The U.S. holds a 10-1-1 record all-time in the Pres­i­dents Cup, that lone tie com­ing in that 2003 play­off duel be­tween Woods and Els. The In­ter­na­tional Team's only vic­tory in the se­ries came in 1998, also at the Royal Mel­bourne. This will be the third time in the bi­en­nial event's 25-year his­tory it has taken place at the renowned Sand­belt course, as it was also held there in 2011.

If any­one can re­verse the In­ter­na­tional Team's for­tunes in this event, it's likely Els, who brings a dec­o­rated re­sume in the Pres­i­dents Cup to his first-time role as cap­tain. He has com­peted in the event eight times, tied for most by an In­ter­na­tional Team mem­ber with Vi­jay Sing and Adam Scott.

An as­sis­tant in 2017, he has long been viewed to take over the man­tle from three-time cap­tain Nick Price.

“As an In­ter­na­tional Team it's a home field game for us, so we would like to think that we're go­ing to have the ma­jor­ity of the sup­port,” Els said. “But as Tiger said ear­lier, it's a global sport, kids he­roes are their he­roes, whether they're Amer­i­can, South African, Aus­tralian, Chi­nese, they're go­ing to sup­port the hero and we're fine with that. I think mo­men­tum is a big part in match play, team sport, I think if we can get some putts mov­ing our direc­tion into the hole, like we did in 1998, I think the crowd can re­ally get be­hind us a lit­tle bit more.”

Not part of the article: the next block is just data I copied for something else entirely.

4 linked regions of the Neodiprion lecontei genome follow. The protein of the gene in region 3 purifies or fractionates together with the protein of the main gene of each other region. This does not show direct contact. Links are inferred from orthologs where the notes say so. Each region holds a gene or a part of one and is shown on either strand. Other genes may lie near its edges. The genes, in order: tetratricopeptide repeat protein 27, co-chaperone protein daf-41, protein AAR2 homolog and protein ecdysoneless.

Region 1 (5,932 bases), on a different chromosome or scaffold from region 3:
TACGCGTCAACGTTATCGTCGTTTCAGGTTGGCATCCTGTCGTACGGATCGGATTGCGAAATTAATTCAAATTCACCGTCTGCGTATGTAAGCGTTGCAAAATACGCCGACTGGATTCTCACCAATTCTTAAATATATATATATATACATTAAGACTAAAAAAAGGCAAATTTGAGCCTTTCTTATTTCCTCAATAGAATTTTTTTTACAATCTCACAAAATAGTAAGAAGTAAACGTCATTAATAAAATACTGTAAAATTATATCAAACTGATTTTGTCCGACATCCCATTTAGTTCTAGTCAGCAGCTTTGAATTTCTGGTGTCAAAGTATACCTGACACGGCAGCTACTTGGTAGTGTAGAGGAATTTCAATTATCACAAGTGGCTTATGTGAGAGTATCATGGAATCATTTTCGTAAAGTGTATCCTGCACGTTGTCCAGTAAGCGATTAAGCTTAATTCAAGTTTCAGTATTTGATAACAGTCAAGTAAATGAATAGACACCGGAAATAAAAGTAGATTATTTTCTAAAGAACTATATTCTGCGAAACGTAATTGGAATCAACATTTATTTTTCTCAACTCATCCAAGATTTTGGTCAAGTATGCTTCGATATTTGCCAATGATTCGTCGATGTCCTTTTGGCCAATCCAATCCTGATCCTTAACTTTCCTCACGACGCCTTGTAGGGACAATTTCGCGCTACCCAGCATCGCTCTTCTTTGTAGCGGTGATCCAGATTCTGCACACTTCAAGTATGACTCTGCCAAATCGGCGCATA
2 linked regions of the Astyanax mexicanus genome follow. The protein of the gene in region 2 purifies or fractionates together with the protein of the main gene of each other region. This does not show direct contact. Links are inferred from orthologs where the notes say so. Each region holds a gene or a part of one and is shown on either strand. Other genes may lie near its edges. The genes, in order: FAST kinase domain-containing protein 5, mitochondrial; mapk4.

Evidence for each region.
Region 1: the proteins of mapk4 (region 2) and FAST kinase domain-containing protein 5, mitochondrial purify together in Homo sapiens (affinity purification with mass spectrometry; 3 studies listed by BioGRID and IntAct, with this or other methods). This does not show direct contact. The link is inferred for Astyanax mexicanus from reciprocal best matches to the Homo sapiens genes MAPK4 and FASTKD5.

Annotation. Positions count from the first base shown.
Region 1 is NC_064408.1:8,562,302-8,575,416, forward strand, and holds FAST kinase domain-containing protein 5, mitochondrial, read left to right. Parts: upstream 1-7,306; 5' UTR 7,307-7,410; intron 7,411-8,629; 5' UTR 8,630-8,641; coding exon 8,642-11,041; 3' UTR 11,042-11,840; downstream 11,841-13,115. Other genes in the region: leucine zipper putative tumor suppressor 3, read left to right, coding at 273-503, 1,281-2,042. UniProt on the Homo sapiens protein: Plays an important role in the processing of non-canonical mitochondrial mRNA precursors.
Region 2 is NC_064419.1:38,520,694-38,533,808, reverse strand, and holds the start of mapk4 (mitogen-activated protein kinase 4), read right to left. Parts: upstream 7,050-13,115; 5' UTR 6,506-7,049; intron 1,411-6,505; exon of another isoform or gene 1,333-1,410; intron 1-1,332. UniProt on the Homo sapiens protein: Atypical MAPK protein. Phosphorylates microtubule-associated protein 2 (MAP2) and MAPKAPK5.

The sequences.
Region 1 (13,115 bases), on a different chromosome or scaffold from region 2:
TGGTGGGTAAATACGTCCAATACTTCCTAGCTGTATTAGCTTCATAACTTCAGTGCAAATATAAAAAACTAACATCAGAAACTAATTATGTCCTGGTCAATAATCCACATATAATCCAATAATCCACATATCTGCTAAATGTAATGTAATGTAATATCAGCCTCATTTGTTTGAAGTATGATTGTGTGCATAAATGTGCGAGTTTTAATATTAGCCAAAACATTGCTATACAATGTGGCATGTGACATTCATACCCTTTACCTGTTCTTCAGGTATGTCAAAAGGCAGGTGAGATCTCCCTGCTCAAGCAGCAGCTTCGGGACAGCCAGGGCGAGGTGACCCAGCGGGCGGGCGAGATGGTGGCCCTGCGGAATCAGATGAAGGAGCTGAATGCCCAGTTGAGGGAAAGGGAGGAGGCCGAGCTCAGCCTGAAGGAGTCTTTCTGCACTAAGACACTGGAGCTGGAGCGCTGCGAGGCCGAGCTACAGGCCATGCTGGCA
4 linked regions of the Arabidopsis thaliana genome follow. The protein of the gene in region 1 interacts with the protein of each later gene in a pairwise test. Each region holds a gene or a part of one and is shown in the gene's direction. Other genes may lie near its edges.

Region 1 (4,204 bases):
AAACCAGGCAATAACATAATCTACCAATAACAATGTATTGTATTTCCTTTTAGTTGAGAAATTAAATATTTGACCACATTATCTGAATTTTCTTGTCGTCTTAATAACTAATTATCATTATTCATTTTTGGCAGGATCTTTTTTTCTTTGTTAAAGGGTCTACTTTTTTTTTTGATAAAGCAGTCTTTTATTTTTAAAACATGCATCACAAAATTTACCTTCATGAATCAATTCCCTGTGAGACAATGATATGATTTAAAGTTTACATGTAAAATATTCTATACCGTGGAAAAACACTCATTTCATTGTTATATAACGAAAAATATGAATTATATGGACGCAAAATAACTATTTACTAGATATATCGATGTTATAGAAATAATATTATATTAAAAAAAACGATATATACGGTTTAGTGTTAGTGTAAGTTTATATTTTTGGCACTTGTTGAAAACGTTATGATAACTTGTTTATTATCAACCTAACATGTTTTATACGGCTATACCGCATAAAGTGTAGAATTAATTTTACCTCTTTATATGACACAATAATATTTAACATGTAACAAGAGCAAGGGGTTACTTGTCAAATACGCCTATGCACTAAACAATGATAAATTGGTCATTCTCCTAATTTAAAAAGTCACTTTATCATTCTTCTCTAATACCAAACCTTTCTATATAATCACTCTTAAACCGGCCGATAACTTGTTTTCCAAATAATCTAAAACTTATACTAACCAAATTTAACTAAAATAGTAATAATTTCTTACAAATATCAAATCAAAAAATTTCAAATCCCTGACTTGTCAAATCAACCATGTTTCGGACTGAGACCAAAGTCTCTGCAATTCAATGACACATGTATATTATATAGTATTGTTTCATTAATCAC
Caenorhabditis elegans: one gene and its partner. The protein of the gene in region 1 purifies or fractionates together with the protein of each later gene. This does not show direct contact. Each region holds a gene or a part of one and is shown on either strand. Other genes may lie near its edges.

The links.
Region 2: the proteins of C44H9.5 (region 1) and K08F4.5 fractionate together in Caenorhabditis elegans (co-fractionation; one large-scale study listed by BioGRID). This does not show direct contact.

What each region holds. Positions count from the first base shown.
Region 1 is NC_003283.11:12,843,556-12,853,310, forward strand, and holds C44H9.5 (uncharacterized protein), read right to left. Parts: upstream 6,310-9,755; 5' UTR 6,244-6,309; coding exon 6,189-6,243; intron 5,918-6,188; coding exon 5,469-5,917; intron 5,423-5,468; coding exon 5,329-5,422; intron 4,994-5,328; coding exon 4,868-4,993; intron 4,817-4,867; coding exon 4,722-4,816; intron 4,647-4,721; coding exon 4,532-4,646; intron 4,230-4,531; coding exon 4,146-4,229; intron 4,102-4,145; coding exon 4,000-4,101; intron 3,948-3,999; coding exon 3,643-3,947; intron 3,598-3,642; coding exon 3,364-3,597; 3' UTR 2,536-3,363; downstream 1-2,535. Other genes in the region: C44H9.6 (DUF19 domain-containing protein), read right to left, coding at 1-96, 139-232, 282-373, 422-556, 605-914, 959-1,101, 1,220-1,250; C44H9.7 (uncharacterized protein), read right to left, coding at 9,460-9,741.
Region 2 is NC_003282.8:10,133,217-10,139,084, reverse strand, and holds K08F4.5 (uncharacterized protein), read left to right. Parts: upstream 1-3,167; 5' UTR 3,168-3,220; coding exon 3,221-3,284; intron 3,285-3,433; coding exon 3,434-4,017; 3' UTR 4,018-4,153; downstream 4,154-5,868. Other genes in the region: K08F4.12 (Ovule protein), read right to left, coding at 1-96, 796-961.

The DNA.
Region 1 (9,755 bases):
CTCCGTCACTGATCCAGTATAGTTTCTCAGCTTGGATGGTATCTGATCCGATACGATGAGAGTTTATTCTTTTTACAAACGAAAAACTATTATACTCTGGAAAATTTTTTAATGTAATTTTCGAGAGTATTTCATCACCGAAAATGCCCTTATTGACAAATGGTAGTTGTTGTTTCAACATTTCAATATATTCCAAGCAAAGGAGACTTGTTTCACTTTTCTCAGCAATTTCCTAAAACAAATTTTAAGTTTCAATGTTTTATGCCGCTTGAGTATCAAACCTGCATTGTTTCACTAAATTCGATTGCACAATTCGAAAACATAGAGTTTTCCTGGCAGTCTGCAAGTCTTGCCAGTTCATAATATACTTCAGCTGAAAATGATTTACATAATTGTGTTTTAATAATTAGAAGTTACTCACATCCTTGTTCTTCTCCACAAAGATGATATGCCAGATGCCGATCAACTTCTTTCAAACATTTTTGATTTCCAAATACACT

Woods and Els have com­bined for 97 PGA TOUR vic­to­ries, in­clud­ing 20 World Golf Cham­pi­onships events and 18 ma­jor cham­pi­onship ti­tles, with 59 ad­di­tional wins in­ter­na­tion­ally.

There are per­haps no bet­ter play­ers to rep­re­sent the game on a global stage.

“We have been a part of it from the very be­gin­ning, Ernie and my­self,” Woods said. “And we have seen it grow, we have seen it get big­ger, and the fact that we can now be a part of it from a dif­fer­ent side is go­ing to be very ex­cit­ing for both of us, espe­cially given our his­tory of bat­tling each other for the past 20 plus years it's go­ing to be able to fun to do it from a dif­fer­ent per­spec­tive.”

(T-B) In­ter­na­tional Team mem­ber Ernie Els of South Africa re­acts to Tiger Woods on the 9th hole af­ter halv­ing the hole on his way to a 4 and 3 loss dur­ing the fi­nal round of the Pres­i­dent's Cup at The Links at Fan­court on Novem­ber 23, 2003 in Ge­orge,...

Gary Player, Cap­tain of The In­ter­na­tional team and Jack Nick­laus, Cap­tain of the USA team af­ter they agree to share The Pres­i­dents Cup. Novem­ber 23, 2003

Newspapers in English

Newspapers from New Zealand

© PressReader. All rights reserved.